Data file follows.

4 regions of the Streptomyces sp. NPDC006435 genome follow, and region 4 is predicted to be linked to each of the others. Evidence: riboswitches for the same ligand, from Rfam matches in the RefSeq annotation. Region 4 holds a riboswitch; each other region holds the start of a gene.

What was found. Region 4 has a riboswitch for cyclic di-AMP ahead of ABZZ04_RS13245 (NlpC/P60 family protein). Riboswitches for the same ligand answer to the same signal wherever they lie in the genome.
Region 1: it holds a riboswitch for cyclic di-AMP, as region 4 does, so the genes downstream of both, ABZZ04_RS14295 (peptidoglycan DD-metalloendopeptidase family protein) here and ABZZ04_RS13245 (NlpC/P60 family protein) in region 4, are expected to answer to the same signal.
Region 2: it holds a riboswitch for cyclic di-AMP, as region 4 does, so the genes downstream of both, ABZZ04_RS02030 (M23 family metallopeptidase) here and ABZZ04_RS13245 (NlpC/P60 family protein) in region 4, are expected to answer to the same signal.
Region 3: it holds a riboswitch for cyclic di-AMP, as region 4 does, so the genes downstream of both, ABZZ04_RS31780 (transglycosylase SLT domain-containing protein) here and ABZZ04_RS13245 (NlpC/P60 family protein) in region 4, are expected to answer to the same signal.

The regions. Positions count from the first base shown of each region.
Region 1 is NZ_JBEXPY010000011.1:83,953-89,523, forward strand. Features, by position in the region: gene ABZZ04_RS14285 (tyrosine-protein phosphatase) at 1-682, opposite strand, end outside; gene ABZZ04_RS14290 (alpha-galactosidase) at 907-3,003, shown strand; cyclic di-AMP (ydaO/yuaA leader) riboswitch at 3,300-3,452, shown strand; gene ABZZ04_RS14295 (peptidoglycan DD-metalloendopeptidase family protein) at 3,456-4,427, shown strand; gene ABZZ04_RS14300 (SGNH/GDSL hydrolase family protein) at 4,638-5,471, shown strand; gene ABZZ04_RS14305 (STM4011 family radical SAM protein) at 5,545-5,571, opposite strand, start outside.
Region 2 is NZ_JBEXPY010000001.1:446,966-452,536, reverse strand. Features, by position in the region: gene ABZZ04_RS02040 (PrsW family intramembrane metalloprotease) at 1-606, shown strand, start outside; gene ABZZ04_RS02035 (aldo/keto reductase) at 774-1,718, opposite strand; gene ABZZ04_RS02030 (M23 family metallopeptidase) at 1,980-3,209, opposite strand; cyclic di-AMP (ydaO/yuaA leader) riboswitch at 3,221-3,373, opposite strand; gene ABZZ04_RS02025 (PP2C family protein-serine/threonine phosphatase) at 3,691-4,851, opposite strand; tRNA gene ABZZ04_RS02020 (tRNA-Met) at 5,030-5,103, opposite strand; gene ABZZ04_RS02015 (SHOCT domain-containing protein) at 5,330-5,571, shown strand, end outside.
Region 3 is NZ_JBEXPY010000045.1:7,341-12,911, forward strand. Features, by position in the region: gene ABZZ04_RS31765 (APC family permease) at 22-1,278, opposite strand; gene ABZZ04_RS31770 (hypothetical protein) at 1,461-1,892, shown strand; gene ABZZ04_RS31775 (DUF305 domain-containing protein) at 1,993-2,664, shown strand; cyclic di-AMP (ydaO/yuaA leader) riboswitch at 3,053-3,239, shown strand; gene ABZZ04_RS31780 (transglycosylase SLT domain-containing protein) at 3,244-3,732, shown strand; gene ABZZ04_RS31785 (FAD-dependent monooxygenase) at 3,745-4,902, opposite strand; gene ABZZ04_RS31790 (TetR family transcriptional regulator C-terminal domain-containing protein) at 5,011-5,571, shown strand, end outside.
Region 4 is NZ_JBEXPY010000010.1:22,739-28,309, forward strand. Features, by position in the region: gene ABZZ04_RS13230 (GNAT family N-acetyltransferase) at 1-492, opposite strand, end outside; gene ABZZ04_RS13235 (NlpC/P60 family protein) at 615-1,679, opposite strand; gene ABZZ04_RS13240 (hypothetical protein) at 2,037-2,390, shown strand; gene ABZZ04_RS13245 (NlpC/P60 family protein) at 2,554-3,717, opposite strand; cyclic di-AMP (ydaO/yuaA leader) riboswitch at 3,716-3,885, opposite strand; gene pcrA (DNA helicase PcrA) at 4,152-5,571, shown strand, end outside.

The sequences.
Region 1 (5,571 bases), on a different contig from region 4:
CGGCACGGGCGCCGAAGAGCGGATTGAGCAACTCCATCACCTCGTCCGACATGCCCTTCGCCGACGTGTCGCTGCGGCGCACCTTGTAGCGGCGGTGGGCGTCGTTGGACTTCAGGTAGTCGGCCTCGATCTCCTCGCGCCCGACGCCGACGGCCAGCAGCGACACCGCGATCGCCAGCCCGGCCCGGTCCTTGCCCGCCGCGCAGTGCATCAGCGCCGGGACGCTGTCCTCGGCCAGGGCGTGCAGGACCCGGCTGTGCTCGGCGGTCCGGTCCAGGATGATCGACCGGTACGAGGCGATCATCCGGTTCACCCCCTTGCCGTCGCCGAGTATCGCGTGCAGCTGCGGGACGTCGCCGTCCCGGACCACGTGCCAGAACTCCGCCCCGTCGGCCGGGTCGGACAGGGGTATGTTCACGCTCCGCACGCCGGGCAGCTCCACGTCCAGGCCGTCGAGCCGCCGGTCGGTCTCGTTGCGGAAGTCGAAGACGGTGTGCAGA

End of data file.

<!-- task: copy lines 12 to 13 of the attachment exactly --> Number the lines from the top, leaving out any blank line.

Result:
Region 1 (5,571 bases), on a different contig from region 4:
CGGCACGGGCGCCGAAGAGCGGATTGAGCAACTCCATCACCTCGTCCGACATGCCCTTCGCCGACGTGTCGCTGCGGCGCACCTTGTAGCGGCGGTGGGCGTCGTTGGACTTCAGGTAGTCGGCCTCGATCTCCTCGCGCCCGACGCCGACGGCCAGCAGCGACACCGCGATCGCCAGCCCGGCCCGGTCCTTGCCCGCCGCGCAGTGCATCAGCGCCGGGACGCTGTCCTCGGCCAGGGCGTGCAGGACCCGGCTGTGCTCGGCGGTCCGGTCCAGGATGATCGACCGGTACGAGGCGATCATCCGGTTCACCCCCTTGCCGTCGCCGAGTATCGCGTGCAGCTGCGGGACGTCGCCGTCCCGGACCACGTGCCAGAACTCCGCCCCGTCGGCCGGGTCGGACAGGGGTATGTTCACGCTCCGCACGCCGGGCAGCTCCACGTCCAGGCCGTCGAGCCGCCGGTCGGTCTCGTTGCGGAAGTCGAAGACGGTGTGCAGA